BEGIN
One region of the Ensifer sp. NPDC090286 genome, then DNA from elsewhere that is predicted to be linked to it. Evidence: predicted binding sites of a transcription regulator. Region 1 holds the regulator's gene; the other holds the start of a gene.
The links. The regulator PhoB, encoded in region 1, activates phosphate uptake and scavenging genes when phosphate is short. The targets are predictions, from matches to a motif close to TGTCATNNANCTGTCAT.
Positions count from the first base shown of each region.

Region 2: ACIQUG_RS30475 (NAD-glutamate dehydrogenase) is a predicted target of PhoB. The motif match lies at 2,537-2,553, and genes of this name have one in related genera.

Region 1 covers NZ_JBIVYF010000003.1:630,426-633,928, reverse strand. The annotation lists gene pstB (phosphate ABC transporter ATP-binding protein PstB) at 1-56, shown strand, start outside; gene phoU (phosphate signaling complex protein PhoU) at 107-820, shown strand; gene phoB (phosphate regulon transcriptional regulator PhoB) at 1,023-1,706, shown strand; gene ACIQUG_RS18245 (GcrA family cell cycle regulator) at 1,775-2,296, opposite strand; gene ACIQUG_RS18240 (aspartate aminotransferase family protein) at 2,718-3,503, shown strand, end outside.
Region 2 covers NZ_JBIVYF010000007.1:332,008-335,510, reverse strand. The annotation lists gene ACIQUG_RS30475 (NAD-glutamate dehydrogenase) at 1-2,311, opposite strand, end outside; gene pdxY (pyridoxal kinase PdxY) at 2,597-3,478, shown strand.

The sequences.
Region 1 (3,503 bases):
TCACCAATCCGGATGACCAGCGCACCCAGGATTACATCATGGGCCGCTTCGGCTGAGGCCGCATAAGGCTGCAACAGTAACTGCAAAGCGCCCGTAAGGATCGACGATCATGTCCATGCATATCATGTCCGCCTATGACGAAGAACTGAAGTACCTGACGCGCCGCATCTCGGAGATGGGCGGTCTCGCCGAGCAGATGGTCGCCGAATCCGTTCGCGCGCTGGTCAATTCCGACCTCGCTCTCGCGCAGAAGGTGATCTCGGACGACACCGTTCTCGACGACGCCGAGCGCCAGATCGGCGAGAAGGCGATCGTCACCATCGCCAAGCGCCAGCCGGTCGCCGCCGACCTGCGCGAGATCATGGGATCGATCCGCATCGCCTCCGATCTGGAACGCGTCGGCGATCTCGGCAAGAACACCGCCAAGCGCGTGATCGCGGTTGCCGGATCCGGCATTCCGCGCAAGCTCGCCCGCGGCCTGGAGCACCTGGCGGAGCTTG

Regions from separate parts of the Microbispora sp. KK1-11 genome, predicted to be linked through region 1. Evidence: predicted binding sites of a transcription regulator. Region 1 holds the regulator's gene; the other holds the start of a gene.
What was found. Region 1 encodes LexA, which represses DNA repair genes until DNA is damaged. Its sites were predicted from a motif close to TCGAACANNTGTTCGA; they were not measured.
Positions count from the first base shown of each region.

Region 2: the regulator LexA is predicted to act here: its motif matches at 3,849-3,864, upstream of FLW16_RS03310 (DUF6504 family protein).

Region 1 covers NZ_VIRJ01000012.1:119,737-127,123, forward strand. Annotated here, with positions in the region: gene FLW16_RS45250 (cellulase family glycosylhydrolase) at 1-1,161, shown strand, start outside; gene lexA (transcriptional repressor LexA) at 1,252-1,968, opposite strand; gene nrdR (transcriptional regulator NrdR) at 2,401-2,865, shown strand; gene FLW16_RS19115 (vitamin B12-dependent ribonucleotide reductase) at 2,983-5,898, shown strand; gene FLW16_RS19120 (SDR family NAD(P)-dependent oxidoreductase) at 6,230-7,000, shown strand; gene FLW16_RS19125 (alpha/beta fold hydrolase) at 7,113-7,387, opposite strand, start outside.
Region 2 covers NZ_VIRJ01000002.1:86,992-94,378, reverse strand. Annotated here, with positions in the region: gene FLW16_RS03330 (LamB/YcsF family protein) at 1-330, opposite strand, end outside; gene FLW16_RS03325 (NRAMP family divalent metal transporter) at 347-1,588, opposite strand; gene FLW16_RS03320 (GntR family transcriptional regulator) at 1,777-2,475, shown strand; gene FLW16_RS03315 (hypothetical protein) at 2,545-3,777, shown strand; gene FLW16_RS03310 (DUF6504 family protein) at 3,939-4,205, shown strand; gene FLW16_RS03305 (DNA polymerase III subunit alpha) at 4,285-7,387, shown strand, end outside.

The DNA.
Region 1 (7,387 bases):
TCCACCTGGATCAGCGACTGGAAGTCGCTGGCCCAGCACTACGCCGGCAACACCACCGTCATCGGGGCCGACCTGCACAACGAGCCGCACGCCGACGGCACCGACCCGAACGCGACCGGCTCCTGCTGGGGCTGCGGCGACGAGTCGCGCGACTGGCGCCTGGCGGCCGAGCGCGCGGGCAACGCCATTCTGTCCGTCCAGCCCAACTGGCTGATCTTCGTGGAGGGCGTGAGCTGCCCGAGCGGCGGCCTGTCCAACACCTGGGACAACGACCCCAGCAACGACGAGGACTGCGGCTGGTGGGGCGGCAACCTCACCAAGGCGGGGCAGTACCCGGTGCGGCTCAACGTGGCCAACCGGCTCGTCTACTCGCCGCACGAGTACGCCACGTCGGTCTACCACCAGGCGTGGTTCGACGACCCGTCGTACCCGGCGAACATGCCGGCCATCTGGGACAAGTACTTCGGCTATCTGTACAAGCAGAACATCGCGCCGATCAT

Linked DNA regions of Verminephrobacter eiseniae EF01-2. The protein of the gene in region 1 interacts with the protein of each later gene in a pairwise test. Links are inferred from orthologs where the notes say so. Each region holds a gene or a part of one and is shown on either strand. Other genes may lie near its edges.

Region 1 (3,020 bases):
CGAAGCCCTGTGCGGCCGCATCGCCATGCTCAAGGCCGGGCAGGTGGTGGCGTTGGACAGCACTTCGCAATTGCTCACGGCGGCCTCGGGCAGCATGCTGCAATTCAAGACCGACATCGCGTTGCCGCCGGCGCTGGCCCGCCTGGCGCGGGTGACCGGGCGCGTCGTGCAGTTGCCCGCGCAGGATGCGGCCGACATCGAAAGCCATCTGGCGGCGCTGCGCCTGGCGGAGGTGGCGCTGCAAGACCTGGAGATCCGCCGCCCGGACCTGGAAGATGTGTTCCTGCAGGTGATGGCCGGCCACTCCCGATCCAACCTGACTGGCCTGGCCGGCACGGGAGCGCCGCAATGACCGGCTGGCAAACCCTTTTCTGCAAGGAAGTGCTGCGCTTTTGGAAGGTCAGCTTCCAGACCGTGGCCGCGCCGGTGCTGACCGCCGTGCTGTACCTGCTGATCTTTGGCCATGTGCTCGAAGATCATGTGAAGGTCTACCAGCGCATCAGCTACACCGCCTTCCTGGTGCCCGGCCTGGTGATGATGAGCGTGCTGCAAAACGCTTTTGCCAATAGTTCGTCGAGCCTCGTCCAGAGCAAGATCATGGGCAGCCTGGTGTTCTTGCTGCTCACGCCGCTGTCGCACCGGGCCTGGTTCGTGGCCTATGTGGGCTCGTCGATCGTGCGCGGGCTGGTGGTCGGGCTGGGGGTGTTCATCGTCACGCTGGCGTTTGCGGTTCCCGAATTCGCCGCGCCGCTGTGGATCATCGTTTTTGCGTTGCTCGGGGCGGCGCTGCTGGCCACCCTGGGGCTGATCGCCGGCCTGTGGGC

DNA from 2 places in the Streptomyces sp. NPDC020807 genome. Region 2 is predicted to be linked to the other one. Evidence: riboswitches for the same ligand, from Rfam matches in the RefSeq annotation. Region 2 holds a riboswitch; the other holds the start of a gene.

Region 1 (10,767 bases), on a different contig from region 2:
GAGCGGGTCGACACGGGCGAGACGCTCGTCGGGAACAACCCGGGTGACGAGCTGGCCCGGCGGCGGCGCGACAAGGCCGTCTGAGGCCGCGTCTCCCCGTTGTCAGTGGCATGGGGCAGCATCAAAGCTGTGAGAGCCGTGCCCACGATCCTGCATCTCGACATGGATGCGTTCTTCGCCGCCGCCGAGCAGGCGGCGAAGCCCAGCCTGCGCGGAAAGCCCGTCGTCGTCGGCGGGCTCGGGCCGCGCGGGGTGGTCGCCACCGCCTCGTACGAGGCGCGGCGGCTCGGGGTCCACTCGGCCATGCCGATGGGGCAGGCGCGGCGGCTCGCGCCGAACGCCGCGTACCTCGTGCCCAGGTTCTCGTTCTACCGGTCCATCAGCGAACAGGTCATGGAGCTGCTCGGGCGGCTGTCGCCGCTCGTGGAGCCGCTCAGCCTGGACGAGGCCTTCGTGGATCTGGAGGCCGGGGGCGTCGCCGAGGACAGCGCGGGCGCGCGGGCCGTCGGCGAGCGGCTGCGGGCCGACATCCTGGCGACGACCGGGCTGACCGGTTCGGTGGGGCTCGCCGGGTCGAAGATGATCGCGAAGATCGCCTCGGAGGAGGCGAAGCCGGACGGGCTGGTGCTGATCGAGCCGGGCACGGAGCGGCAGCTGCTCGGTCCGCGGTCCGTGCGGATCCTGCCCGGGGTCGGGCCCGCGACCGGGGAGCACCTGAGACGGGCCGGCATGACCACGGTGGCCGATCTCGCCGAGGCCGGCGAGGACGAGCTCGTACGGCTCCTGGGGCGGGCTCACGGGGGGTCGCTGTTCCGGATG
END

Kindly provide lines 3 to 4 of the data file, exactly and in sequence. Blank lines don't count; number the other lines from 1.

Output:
Positions count from the first base shown of each region.

Region 2: ACIQUG_RS30475 (NAD-glutamate dehydrogenase) is a predicted target of PhoB. The motif match lies at 2,537-2,553, and genes of this name have one in related genera.